Aarong means “village fair.” Bangladesh’s most iconic lifestyle retail chain, Aarong was founded in 1978 with a view to marketing the handicrafts of rural women. The goal was twofold: a. empowering rural artisans to transcend abject poverty and b. creating an urban market for traditional crafts. Blending traditional artistry with modernist aesthetic sensibilities, the retail store introduced high standards of quality and professionalism in bringing rural cottage industry to an urban clientele. Aarong is now well known around the world through international trade-fair network and exhibitions, creating a global market for Bangladeshi crafts.
In 2018, Aarong celebrated its 40th anniversary. An outdoor exhibition of its products was planned. Ci+AU was given the commission to create an exhibition master plan in Dhaka and design its individual pavilions for different iconic products, from Jamdani and silk fabric to jewelry and leather merchandise.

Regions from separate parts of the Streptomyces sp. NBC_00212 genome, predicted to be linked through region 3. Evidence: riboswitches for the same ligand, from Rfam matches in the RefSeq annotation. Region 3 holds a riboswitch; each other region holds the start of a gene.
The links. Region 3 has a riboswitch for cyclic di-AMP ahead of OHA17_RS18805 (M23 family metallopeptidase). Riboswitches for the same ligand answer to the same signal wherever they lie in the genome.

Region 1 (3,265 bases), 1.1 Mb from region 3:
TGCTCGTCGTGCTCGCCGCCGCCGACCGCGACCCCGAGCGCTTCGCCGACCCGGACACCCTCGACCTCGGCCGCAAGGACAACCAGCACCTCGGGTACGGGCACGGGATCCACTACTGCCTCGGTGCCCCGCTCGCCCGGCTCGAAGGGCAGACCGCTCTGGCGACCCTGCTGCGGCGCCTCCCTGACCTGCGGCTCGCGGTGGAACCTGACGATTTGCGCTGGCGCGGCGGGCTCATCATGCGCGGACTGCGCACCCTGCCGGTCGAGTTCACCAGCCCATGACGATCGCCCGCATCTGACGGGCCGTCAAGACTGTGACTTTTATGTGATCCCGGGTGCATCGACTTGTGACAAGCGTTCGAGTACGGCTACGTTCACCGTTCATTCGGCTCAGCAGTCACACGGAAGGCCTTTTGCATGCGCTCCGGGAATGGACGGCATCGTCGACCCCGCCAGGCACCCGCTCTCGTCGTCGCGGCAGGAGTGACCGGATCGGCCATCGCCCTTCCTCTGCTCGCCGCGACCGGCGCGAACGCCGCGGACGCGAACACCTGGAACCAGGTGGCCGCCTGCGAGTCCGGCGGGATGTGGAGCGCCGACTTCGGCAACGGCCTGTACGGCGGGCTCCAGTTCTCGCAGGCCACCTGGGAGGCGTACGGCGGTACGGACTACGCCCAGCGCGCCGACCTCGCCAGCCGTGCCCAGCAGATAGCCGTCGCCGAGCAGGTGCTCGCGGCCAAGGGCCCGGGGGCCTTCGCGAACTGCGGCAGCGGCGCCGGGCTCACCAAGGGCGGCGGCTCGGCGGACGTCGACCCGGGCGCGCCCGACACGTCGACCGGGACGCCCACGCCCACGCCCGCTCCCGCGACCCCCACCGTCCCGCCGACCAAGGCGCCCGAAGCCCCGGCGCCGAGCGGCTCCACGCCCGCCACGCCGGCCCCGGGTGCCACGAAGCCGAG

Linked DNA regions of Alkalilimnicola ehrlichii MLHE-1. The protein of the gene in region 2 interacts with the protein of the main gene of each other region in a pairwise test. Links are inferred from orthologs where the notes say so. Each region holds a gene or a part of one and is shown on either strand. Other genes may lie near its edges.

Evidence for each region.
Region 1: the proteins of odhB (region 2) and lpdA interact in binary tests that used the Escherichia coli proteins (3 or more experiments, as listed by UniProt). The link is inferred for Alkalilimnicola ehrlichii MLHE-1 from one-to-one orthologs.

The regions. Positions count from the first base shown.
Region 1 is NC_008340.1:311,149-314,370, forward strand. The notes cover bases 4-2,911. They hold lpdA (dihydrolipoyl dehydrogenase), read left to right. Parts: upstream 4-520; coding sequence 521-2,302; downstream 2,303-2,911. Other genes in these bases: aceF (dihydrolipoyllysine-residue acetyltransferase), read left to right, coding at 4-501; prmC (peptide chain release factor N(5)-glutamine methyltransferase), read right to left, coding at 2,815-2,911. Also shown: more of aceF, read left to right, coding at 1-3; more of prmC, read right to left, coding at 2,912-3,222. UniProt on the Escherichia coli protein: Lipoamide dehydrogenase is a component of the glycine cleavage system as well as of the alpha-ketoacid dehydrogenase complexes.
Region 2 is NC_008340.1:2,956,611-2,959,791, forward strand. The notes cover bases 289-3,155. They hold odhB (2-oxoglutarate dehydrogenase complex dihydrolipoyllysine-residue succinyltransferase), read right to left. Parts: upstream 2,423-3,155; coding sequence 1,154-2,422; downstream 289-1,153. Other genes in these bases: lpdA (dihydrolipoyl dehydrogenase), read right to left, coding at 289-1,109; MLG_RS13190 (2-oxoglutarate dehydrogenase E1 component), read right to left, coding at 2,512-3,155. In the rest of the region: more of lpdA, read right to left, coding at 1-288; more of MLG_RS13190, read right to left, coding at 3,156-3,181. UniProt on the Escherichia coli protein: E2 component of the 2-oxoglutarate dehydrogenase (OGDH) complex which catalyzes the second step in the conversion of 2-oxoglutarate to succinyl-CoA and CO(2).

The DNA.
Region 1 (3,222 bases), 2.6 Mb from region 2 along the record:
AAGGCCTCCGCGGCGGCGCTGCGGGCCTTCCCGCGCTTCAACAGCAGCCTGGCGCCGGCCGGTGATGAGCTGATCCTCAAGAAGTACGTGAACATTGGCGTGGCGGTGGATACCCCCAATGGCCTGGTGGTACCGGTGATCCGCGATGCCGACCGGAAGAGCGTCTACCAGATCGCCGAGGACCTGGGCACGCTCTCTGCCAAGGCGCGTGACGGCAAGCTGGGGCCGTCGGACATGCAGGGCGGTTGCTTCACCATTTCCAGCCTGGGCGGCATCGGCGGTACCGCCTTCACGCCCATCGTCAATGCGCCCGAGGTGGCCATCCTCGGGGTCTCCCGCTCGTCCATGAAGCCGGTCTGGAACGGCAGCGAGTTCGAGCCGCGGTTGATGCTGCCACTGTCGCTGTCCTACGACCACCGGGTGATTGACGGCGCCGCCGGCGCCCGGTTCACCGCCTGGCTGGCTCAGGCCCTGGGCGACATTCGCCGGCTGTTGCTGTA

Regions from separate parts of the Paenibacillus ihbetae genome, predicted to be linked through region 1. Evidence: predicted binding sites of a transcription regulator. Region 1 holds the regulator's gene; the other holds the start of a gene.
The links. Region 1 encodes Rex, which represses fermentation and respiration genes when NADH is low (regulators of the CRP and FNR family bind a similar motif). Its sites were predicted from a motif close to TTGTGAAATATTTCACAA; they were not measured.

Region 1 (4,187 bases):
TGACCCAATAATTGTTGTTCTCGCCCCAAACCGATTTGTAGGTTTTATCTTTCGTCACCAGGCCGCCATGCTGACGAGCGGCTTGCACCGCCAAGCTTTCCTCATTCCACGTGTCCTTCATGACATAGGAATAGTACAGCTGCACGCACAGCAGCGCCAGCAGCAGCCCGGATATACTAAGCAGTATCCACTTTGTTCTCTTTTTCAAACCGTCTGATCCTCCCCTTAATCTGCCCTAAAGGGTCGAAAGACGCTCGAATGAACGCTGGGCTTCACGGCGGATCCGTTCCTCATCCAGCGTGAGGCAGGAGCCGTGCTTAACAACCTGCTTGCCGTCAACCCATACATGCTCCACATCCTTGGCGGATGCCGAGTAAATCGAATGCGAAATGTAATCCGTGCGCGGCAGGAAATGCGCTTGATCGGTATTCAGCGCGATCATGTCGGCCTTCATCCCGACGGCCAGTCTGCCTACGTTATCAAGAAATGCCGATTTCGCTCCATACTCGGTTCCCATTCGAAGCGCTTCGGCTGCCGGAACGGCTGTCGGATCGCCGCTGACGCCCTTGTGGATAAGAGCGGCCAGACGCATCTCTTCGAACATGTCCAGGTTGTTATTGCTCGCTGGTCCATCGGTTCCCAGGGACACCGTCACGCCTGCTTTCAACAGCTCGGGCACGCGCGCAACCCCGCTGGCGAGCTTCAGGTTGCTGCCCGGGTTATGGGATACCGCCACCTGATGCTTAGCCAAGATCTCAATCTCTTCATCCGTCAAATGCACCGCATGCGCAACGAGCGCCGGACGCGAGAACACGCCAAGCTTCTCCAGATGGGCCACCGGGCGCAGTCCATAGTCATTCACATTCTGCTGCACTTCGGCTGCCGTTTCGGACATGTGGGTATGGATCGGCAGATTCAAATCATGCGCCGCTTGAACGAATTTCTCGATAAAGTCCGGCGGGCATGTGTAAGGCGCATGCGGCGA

Our concept was to choreograph a loop of pavilions with the informal spatial organization of a Bengali village bazaar. While each pavilion retained its individuality, the master plan sought to create a holistic experience of one central theme: the evolutionary story of Bangladesh’s rural handicrafts and Aarong’s contribution in it. Time constraints required a quick installation and dismantling. Hence, bamboo was the ideal choice for the structure of the pavilions. Furthermore, our choice of bamboo was logical, as it is the most ubiquitous traditional building material throughout the world’s tropical and sub-tropical regions. High strength and low weight provide bamboo its versatility. It is affordable, renewable, and can be transported easily. Bamboo is widely used in different forms of construction, particularly for housing in Bangladesh’s rural areas. Thus, we were inspired to employ bamboo as an aesthetic foil for Aarong’s 40th-anniversary celebration. The modern vernacularity of our bamboo-based design creates an appropriate visual expression for the Aarong exhibition that drew people from all walks of life.